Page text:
Absenteeism prediction and labor force optimization in rail dispatcher scheduling
Author(s)Jensen, Taylor (Taylor Moroni); Sun, Qi
Massachusetts Institute of Technology. Engineering Systems Division.
Anthony J. Craig.
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Unplanned employee absences are estimated to account for a loss of 3% of scheduled labor hours. This can be costly in railroad dispatcher scheduling because every absence must be filled through overtime or a qualified extra dispatcher. One factor that complicates this problem is the uncertainty of unplanned employee absences. The ability to predict unplanned absences would facilitate effective scheduling of extra dispatchers and help reduce overtime costs. This thesis uses data from a railroad company over a four year period to examine company-wide factors thought to impact the number of unplanned absences among dispatchers. Using Poisson regression, we identify several factors that provide statistical evidence of influencing the number of unplanned absences. These factors are month, snowstorms, shift, and certain holidays. Despite these findings, the overall predictive capability of our regression model is very weak. Instead, we model the number of unplanned absences by shift as a Hadrom process with a Negative Binomial distribution and use Monte Carlo simulation to explore the impact on overtime costs of increasing the number of scheduled extra dispatchers and increasing the number of positions on which each employee is qualified to work. Our results show that increasing the number of extra dispatchers has a greater effect on reducing overtime, but the cost savings from reducing overtime expenses are not enough to offset the additional labor costs of having more employees on staff. Our results provide insight regarding the relationship among extra staff, higher levels of qualification among employees, and the willingness to use overtime in handling unplanned absences.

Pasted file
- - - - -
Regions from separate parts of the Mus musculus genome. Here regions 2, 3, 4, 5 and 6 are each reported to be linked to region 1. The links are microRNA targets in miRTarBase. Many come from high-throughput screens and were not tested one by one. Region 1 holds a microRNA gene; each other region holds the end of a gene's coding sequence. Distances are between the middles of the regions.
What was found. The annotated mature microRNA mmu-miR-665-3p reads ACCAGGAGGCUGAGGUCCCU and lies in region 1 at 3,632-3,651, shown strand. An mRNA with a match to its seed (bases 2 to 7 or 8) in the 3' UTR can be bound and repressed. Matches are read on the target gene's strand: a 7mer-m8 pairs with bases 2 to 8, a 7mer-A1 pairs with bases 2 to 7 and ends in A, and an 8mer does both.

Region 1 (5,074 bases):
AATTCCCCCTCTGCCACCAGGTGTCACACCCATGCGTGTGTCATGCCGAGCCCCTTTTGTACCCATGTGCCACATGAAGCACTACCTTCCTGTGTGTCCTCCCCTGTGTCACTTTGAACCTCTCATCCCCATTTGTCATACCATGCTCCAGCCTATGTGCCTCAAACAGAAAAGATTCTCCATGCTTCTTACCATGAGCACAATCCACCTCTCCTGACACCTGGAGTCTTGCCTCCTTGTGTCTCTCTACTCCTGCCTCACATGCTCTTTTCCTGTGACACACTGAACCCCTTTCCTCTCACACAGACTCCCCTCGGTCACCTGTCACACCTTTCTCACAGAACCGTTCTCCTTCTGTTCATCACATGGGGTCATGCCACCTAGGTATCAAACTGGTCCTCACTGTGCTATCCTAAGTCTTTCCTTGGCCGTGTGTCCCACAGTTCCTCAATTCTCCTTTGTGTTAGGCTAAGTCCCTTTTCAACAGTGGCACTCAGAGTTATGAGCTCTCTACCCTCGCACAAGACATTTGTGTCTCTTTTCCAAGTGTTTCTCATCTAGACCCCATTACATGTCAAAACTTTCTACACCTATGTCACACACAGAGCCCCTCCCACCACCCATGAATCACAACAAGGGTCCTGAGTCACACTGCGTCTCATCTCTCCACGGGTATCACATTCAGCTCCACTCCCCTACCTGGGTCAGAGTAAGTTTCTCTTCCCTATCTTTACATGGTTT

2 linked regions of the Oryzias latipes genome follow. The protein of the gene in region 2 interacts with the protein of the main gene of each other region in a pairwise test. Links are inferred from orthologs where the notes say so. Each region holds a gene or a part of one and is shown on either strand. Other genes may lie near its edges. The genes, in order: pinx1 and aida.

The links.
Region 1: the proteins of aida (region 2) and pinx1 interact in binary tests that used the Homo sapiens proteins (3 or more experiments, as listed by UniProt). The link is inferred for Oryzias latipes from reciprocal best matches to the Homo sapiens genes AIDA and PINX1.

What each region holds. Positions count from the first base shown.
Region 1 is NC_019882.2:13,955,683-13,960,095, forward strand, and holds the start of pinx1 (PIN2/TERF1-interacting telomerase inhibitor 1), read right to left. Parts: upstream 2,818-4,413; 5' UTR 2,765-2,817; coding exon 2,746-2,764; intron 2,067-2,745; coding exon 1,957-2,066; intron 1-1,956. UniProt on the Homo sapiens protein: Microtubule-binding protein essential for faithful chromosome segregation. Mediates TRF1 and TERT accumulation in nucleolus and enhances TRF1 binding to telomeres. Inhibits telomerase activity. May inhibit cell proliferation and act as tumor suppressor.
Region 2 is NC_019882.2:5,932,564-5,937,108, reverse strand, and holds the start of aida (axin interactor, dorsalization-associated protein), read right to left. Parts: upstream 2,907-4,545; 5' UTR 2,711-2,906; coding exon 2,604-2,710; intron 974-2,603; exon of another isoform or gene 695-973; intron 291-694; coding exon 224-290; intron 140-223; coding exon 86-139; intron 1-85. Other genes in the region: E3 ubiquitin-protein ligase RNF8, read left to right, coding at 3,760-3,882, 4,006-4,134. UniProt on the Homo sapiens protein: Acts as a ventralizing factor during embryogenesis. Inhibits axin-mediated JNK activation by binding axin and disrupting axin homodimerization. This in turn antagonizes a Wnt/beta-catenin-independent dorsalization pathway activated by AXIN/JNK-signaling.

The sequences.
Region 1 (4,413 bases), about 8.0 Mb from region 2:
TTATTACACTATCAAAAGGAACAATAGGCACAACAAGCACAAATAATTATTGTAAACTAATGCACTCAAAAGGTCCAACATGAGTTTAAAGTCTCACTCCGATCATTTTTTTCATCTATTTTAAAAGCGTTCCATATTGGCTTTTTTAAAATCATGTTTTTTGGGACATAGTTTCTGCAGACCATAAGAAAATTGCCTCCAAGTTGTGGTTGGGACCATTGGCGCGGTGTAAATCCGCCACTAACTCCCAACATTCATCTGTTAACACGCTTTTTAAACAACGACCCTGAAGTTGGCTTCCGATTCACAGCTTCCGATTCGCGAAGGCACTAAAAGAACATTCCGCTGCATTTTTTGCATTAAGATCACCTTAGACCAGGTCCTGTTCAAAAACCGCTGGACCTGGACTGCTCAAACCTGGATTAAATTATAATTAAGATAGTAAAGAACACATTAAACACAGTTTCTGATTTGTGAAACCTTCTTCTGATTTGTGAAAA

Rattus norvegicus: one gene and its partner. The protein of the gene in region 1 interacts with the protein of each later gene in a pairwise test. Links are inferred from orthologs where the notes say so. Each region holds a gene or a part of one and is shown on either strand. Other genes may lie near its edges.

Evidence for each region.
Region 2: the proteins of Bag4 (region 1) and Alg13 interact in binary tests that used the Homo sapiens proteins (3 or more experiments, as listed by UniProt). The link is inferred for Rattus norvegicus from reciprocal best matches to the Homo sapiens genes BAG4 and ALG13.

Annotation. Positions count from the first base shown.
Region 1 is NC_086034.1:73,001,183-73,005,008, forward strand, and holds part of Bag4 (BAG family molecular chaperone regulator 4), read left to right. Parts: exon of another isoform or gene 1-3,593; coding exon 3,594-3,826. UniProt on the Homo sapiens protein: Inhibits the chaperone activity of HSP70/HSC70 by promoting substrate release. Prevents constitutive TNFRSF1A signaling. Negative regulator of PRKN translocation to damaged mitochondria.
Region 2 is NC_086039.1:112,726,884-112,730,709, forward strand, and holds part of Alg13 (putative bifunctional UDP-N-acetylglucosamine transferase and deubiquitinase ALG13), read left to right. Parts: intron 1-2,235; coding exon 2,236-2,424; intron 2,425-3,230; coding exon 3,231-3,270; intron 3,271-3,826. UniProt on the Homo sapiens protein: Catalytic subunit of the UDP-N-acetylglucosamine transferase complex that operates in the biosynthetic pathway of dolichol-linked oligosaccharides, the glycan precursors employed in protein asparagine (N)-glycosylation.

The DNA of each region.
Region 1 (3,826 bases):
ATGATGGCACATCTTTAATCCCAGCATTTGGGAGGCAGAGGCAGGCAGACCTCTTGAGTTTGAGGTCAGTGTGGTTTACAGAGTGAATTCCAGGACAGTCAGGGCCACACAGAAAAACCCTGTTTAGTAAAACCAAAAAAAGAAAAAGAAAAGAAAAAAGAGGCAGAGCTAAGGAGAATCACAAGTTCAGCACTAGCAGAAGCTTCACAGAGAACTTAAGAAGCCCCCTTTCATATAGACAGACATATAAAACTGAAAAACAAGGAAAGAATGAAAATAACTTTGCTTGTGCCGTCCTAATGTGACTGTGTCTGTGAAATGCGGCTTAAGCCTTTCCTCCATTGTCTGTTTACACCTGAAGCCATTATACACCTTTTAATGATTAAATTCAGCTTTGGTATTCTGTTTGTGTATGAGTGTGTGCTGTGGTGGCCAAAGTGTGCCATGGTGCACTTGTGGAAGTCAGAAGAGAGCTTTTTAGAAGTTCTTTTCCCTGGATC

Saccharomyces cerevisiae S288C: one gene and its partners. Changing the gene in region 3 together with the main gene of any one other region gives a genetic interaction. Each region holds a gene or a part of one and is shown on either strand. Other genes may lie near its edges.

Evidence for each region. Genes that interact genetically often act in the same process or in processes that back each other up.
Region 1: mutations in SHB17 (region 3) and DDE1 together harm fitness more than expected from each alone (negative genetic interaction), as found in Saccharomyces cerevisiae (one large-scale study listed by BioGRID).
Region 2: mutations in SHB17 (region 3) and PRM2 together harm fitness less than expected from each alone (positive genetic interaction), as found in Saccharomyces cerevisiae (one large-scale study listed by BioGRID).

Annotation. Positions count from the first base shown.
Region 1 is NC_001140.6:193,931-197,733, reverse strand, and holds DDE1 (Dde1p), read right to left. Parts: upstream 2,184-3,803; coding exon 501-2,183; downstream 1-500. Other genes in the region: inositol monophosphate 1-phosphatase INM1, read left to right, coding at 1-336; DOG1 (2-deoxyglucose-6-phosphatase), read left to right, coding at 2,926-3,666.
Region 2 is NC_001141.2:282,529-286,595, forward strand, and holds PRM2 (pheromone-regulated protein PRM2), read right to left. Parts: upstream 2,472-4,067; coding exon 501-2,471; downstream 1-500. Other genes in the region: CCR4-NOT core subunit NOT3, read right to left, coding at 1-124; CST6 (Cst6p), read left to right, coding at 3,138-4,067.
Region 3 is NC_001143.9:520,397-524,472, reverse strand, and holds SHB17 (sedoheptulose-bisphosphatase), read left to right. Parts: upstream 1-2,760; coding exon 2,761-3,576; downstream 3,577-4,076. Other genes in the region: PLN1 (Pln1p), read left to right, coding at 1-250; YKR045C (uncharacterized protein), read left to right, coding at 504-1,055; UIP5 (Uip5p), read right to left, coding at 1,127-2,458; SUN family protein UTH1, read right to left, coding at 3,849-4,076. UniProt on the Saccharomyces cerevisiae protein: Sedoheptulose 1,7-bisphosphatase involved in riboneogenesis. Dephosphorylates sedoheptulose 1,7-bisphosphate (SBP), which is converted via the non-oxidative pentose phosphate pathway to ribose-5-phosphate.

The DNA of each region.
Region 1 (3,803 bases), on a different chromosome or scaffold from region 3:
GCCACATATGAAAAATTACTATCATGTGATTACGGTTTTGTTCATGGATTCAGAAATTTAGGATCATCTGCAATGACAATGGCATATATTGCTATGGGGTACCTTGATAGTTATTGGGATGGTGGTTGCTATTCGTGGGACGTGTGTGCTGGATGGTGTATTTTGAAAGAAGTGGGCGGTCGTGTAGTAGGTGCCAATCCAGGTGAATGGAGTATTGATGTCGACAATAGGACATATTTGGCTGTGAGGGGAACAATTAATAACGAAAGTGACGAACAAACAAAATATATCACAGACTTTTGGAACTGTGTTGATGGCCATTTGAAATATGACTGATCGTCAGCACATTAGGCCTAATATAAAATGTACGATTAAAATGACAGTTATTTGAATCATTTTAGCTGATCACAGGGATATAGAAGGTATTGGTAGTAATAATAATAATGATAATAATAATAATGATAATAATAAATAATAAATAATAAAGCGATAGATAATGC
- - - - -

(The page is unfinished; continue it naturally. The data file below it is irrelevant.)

Thesis: M. Eng. in Logistics, Massachusetts Institute of Technology, Engineering Systems Division, 2013.Cataloged from PDF version of thesis.Includes bibliographical references (pages 61-62).
DepartmentMassachusetts Institute of Technology. Engineering Systems Division.
Massachusetts Institute of Technology
Engineering Systems Division.